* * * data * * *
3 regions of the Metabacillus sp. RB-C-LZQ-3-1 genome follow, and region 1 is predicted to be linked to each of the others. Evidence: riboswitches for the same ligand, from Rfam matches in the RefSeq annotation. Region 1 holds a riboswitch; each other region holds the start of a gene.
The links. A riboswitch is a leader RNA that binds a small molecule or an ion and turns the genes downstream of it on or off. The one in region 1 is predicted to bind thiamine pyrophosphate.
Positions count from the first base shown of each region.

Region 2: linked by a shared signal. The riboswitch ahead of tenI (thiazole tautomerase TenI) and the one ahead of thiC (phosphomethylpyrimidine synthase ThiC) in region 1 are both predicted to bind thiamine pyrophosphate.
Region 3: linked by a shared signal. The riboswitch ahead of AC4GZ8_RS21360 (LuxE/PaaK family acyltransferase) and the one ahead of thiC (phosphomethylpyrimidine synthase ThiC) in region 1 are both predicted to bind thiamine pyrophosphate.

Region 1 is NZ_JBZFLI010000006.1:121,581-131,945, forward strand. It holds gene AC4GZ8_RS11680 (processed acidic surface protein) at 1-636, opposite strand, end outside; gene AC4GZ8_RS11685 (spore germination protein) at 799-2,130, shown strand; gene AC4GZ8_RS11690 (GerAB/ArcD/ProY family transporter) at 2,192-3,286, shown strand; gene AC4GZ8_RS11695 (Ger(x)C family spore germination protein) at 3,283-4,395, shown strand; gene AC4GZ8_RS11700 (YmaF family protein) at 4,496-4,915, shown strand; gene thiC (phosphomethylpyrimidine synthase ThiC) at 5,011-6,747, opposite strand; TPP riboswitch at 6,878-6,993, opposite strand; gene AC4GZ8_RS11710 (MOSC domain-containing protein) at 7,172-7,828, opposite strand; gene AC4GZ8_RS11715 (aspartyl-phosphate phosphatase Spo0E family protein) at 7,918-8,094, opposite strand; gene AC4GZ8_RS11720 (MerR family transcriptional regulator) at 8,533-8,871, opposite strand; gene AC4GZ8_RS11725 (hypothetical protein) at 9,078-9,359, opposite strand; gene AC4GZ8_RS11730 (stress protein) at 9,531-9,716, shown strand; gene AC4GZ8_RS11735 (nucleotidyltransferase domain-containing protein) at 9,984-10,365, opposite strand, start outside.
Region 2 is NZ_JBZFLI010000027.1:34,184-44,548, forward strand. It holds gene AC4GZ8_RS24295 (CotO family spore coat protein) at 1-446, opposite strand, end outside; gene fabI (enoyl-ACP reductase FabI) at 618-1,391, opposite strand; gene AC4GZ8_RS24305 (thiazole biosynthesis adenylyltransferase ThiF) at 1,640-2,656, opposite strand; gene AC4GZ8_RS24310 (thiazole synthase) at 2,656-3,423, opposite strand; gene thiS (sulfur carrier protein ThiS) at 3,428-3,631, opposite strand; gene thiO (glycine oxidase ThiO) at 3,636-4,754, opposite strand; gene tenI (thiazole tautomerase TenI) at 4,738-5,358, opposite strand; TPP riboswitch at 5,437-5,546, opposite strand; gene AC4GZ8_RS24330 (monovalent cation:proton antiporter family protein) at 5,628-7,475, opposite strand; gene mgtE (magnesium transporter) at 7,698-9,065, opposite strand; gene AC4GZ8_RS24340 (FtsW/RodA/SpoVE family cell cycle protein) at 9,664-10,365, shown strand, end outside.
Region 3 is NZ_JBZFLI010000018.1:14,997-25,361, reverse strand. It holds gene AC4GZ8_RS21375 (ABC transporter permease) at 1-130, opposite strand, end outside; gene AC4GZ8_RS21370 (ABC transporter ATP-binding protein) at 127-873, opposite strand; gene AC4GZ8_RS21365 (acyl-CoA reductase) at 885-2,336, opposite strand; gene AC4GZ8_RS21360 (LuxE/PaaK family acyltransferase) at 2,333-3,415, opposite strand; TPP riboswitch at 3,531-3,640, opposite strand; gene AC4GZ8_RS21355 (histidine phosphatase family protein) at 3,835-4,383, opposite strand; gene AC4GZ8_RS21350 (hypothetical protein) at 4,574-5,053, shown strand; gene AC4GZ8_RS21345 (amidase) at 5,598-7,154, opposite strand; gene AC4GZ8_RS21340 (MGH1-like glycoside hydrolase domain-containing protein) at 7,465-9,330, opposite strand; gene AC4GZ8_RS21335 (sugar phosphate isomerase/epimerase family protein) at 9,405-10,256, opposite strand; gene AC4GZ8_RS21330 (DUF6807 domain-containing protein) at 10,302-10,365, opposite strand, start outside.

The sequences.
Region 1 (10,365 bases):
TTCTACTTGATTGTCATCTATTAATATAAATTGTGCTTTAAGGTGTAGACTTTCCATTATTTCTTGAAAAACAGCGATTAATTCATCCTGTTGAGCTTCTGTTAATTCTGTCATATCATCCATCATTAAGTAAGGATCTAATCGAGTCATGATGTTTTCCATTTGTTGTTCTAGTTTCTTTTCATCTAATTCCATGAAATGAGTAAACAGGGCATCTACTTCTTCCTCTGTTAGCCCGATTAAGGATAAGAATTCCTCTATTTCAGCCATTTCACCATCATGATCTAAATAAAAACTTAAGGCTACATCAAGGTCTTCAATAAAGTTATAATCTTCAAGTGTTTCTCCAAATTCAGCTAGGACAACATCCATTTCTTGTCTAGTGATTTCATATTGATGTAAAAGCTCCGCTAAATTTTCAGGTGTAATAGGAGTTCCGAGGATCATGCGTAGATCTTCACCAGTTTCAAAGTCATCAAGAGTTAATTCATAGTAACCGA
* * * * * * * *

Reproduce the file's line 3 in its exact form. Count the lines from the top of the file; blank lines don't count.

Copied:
Positions count from the first base shown of each region.